Robert J. Wolfe, author
Accused of murder, anthropologist Camilla Mac Cleary flees into the Alaska wilderness with an orphaned child, leaving Nick John to find the true killer. Book Three of the Falling Walrus Mysteries.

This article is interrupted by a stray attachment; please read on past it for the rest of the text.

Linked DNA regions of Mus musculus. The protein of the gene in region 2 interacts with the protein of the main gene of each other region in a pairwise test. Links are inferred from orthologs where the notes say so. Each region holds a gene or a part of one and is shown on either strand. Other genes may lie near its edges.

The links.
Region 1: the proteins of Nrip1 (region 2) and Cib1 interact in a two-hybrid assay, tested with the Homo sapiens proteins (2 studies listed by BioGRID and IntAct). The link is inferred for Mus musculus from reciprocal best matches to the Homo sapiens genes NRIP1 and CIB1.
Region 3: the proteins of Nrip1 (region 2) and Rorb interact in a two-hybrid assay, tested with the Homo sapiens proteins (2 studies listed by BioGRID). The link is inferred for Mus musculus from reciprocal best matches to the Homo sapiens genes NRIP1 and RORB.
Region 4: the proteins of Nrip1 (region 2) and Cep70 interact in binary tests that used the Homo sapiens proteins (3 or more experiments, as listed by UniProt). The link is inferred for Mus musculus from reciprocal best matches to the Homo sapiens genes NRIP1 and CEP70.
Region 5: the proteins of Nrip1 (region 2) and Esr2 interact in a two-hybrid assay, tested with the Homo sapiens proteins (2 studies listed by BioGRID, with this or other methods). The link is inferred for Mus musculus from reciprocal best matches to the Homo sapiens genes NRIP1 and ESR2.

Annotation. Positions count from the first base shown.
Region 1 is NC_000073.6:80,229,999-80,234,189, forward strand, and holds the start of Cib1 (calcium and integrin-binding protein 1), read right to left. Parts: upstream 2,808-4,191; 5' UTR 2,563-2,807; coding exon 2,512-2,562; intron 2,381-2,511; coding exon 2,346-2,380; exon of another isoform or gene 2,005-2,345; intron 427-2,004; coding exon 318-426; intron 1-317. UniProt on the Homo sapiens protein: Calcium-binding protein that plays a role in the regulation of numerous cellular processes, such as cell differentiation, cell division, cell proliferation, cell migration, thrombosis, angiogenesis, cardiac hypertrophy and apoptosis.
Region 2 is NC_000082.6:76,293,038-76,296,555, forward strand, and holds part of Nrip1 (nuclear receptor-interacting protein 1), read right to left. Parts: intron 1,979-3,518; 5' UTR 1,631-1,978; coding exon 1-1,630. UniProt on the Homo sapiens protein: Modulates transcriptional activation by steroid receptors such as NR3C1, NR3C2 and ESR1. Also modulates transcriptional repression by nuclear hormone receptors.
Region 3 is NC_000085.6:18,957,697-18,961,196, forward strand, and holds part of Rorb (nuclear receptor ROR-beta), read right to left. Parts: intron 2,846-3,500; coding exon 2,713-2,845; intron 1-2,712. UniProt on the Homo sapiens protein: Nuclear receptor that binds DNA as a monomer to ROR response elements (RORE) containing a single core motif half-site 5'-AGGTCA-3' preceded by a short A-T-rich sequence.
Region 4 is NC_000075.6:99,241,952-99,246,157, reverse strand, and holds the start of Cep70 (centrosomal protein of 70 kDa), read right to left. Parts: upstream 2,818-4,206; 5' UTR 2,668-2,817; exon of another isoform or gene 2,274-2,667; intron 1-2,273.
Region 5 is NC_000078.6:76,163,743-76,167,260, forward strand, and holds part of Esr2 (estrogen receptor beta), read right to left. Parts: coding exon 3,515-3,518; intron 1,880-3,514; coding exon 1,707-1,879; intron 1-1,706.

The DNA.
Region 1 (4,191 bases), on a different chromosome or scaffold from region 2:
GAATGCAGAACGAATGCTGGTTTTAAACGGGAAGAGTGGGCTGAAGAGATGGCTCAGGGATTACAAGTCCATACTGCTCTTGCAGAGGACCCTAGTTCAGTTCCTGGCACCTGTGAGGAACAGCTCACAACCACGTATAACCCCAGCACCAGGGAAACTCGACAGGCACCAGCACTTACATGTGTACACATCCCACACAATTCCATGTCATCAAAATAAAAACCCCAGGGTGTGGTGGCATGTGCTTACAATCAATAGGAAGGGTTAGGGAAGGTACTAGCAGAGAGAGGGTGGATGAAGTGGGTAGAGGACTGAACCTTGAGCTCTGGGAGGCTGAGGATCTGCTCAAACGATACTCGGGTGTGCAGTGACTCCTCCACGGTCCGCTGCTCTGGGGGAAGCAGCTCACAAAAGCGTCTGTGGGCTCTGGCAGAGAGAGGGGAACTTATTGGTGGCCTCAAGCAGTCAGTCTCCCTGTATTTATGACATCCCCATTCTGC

Alaska’s Division of Wildlife Conservation is under fire for allowing bear-baiting—the setting out of food lures to make hunting the animals easier—in Wolfe’s solid third mystery featuring anthropologist Camilla Mac Cleary (after 2016’s Judas Wolf). The state authorized the practice to provide equal opportunity for members of the disabled community, who could only kill bears for sport if their quarry was lured to their location. The dangerous downside—that the wild animals would become accustomed to eating garbage and pose a threat to human life—seems to have been realized after a bear apparently kills Brenda Schofield in her Anchorage home. Brenda and her husband were engaged in a custody battle with Camilla, the couple’s pregnancy surrogate, who, after giving birth to their daughter, sought to void the surrogacy agreement. When the police decide that the details about the killing don’t square with an animal attack, Camilla becomes a homicide suspect. Wolfe plausibly integrates wildlife conservation policy debates into a fairly clued whodunit. (BookLife)